Nearly two weeks after New York's Attorney General, Eric T. Schneiderman, made a push to bar Lyft from offering its ridesharing service in New York City, both parties have finally come to an agreement. As a result, Lyft is now free to operate in all five boroughs of The Big Apple, after the company "agreed to operate in New York State in full compliance with existing laws and regulations." In addition, Lyft has also assured state officials it will operate with commercial drivers only. But it wasn't a complete win for the pink mustache company, as this agreement stipulates that Lyft must cease services in Buffalo and Rochester by next week, on August 1st.
"We are pleased that our offices have reached an agreement today with Lyft. We are firmly committed to the notion that regulators can work constructively with companies so that new ideas can come to the market -- and that smart regulation should create an environment where innovators can compete," reads the statement from the New York Attorney General and Superintendent. "We look forward to exploring solutions that enable companies in the sharing economy to operate and thrive throughout New York State."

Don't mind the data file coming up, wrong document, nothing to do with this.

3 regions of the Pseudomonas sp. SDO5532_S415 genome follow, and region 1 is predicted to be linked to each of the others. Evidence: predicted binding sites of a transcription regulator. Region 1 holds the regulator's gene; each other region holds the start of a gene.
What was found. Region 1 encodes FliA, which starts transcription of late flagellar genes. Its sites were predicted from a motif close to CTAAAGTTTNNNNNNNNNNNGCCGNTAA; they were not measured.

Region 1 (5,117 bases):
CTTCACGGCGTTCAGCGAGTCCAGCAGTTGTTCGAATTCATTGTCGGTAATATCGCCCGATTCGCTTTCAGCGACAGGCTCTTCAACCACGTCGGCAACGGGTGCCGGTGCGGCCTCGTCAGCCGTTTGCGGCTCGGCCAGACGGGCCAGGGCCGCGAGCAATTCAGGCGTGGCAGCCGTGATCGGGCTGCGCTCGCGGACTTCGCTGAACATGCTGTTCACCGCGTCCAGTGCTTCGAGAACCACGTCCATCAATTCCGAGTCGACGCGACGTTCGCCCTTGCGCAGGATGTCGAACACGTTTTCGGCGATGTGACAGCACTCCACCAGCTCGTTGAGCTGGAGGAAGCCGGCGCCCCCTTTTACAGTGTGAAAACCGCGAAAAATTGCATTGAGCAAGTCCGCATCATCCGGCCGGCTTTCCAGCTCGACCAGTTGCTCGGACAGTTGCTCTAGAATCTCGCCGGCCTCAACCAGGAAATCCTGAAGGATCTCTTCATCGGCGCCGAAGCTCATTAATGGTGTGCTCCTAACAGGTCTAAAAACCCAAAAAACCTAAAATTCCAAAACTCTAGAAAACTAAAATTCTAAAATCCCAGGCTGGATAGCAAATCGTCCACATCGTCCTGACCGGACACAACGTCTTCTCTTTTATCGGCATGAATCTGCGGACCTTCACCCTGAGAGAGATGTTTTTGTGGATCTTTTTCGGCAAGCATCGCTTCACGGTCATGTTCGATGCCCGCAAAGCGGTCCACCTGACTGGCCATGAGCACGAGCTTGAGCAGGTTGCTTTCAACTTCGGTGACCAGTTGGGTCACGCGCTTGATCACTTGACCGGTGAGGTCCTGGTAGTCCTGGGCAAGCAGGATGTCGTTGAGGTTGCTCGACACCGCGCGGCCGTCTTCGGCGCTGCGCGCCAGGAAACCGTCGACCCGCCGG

For its part, Lyft, which is set to officially launch tonight in NYC, says "this agreement is the first big step in finding a home for Lyft's peer-to-peer model" in the Empire State. "We'll continue to work with the TLC, Department of Financial Services, and the Attorney General's office to craft new rules for peer-to-peer transportation in New York. We look forward to bringing the most affordable options to the areas that need it most, powered by their local residents."